“So most of the players, after we lost to Leicester, were back playing for their club. For the last few months I was up and down the road, training three days in Leinster and then back to play for Cork Con. By the end of the season, we were exhausted.”

With the majority of the season front-loaded into a taxing fixture list from August to December, O’Meara’s stand-out memories naturally come when the vein of form was at its richest.

Another Tuesday night fixture, at home to Pontypridd was memorable for any reason other than rugby.

“I’ve some very vague recollections of some of the matches. I remember Ponty pretty well, because it was 9/11. 

“My sister was in New York at the time so I’d been up all morning going ‘Jesus, is she alright…’”

Fortunately, the scrum-half’s most immediate concerns were allayed well before kick-off. But the sight of the Twin Towers’ destruction resonated everywhere.

“(My sister) was well away from that area. I’d been texting her during the morning asking if she was okay. There weren’t many texts coming through, but she text after lunch then that it was all fine.

“Back in those days we had someone in to present jerseys before every league match. Ollie Campbell was in before Ponty. Sure no one can remember what he said, I’d say. 9/11 and the scenes from the TV were still in our minds.

“There was a very small crowd… there was a very weird vibe around the place. My only memory of the match is that Denis Hickie scored a try from about 90 yards.”

Hickie was usually one of the most eye-catching of the exceptional back-line that thrived behind a maturing pack led by Leo Cullen, Reggie Corrigan, Shane Byrne and Victor Costello. O’Meara quickly realised he need only strip his game down to core elements, becoming the conduit in between to get the best out of his adopted province.

“We played some great rugby. I was basically passing the ball to some of the best backs in Irish history. Give them as good a service as possible. It was just a joy to watch.

O’Driscoll, Darcy, Horgan Hickie, Dempsey – ah it was a privilege to play with them for three or four years. I was like a bystander in awe at some stages.

“When I was younger I was a lot more lively, breaking and just trying to be a nuisance scrum-half. But Matt Williams was just: ‘Your job is to get there and serve them as fast as possible!’.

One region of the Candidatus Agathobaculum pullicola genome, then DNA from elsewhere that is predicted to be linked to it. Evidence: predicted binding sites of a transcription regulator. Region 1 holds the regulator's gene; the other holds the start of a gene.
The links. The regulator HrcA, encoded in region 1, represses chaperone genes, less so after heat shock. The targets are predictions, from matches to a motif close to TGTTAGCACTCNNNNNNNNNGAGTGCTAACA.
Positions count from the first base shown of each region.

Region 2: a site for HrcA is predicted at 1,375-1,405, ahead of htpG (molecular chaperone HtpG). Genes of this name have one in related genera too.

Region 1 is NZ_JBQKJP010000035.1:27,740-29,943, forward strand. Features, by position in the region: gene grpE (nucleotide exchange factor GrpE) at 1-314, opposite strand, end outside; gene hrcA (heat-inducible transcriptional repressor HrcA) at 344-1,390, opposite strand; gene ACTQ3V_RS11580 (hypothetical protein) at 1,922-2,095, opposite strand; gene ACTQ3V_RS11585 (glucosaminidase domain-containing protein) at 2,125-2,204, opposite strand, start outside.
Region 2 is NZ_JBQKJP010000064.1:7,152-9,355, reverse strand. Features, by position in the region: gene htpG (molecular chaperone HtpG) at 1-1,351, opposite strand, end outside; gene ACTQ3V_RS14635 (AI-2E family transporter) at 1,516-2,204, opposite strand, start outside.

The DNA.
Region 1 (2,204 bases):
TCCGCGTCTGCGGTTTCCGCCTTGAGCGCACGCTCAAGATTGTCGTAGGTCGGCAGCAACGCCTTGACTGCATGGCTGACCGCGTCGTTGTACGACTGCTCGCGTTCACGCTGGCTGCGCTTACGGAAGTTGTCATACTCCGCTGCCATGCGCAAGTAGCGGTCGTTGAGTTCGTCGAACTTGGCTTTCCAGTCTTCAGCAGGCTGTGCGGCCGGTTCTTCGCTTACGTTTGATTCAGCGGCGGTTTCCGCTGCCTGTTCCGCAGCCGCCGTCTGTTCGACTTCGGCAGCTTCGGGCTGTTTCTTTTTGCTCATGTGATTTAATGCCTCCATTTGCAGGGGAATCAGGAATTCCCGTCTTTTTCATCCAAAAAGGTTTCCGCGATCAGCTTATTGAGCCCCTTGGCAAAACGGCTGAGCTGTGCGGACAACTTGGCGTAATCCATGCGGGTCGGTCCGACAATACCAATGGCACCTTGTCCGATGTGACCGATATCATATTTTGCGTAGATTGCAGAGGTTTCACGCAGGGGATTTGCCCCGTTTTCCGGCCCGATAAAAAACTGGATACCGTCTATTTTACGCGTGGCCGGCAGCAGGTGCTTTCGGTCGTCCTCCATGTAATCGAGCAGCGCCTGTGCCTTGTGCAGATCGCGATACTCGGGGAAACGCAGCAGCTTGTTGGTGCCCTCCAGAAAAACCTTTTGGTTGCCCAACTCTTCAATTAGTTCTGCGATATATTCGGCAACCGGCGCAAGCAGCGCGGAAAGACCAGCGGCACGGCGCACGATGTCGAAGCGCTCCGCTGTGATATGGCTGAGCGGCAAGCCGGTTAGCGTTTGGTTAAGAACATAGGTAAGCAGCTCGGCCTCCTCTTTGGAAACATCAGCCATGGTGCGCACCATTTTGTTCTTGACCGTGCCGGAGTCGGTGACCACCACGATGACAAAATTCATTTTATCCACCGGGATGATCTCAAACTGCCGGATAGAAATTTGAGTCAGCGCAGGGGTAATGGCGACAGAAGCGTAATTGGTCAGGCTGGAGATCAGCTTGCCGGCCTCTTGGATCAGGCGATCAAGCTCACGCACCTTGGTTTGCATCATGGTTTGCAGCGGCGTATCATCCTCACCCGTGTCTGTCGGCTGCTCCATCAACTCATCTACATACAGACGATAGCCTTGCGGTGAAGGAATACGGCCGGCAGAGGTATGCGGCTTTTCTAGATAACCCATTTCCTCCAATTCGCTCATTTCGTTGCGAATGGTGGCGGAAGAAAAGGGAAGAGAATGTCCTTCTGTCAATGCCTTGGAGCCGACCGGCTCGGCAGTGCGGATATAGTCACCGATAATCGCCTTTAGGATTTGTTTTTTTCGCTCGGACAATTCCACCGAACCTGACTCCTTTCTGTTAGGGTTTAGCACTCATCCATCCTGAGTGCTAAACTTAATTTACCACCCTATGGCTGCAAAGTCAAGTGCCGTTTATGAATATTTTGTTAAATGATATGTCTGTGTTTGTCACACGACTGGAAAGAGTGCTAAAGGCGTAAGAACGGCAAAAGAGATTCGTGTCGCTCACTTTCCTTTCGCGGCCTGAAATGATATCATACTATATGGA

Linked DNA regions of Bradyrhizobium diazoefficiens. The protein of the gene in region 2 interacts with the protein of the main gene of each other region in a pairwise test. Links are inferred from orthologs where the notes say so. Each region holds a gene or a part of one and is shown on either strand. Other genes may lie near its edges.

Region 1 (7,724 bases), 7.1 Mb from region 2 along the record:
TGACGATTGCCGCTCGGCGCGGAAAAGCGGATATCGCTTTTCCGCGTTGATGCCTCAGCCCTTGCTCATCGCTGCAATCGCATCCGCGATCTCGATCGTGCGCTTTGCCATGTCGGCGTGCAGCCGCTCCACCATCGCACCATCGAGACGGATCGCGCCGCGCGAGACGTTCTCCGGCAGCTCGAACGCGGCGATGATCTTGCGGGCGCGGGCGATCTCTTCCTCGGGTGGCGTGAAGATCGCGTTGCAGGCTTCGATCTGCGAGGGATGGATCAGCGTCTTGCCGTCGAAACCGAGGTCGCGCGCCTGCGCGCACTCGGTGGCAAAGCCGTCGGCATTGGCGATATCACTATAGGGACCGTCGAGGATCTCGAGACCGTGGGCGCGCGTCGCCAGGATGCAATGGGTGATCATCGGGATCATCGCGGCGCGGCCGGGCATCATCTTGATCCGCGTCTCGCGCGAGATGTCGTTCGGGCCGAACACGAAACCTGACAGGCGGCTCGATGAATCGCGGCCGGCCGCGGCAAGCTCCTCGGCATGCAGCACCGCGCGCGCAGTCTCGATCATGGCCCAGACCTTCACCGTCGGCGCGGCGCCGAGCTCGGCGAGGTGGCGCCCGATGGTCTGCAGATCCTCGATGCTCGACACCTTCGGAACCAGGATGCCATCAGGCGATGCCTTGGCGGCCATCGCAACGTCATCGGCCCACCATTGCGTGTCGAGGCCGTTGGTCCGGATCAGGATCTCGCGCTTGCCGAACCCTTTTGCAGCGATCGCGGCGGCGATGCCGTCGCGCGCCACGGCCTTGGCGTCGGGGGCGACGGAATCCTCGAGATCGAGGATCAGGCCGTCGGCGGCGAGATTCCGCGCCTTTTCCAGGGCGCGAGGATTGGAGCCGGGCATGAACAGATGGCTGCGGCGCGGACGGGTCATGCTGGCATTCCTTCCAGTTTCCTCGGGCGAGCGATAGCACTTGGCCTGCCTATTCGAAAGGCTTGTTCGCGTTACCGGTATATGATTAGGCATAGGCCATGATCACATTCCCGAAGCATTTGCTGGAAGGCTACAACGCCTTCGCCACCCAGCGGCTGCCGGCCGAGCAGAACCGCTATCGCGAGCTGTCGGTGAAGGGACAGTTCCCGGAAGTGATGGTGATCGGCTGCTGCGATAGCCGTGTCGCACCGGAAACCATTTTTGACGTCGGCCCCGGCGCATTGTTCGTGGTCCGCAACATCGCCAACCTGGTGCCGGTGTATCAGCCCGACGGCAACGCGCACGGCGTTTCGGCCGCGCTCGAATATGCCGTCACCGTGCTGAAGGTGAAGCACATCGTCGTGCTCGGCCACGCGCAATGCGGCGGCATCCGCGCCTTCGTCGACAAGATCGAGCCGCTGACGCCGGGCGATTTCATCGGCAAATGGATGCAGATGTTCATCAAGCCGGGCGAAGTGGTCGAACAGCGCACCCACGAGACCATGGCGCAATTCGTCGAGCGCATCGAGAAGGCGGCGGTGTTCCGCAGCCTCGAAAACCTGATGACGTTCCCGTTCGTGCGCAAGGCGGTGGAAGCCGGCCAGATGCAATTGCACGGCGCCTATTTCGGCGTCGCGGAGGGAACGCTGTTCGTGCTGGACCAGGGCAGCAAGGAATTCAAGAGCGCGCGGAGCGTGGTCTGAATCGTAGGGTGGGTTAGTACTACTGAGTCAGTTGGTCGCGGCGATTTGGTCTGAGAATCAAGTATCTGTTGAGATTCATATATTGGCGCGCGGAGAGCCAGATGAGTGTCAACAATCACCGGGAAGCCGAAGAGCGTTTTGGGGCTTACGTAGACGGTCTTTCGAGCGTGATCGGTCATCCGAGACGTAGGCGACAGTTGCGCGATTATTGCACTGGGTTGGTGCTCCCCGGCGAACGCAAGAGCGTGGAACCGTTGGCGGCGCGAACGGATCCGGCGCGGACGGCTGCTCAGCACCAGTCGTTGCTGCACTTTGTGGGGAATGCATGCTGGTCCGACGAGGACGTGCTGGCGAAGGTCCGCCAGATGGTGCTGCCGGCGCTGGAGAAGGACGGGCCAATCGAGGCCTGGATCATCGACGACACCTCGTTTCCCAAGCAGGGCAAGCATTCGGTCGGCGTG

“If I tried to break and wasn’t there at the next ruck he’d give out to me.

“We played some great rugby and the team was very settled, but that was an issue going forward.”

brian-omeara O'Meara adds his weight against Munster. Source: INPHO

***

Now 43 and a teacher in Dublin’s St Michael’s College, O’Meara vividly recalls an early peak, game eight of the 15-game, five-month winning run.

The close confines of Donnybrook packed to the rafters to create a ‘magical’ atmosphere as Toulouse were trounced 40-10.

Champagne rugby on the surface while all below was a simmering state.

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“The after-match function was in Old Belvedere Rugby Club. We’d all played Toulouse before, the reception you got after the match there was like a five-star hotel. We brought them to Belvedere on this dark, dreary wet night and they were served this manky Irish stew.

“They must have been disgusted.”

It wasn’t just the opposition. And it wasn’t about the food.

***

In contrast to the 50-odd players Leinster now routinely churn through in a given season, squad rotation was a science in its infancy in 2001. Forget the notion of a carefully-plotted player management directive from the top down.

O’Meara played in all 15 matches of the winning run. And though it may sound counter-intuitive, that personal run could easily have been cut short had he felt supported by a more progressive and rounded squad culture.

During the home victory over Toulouse in Donnybrook – a match that came a week after Ireland’s ill-fated rescheduled September Six Nations against Scotland, the Foot and Mouth game – O’Meara tore a bicep tendon and felt the need to soldier on.

Looking back, the Corkman says knock-on effects served to weaken his shoulder long-term.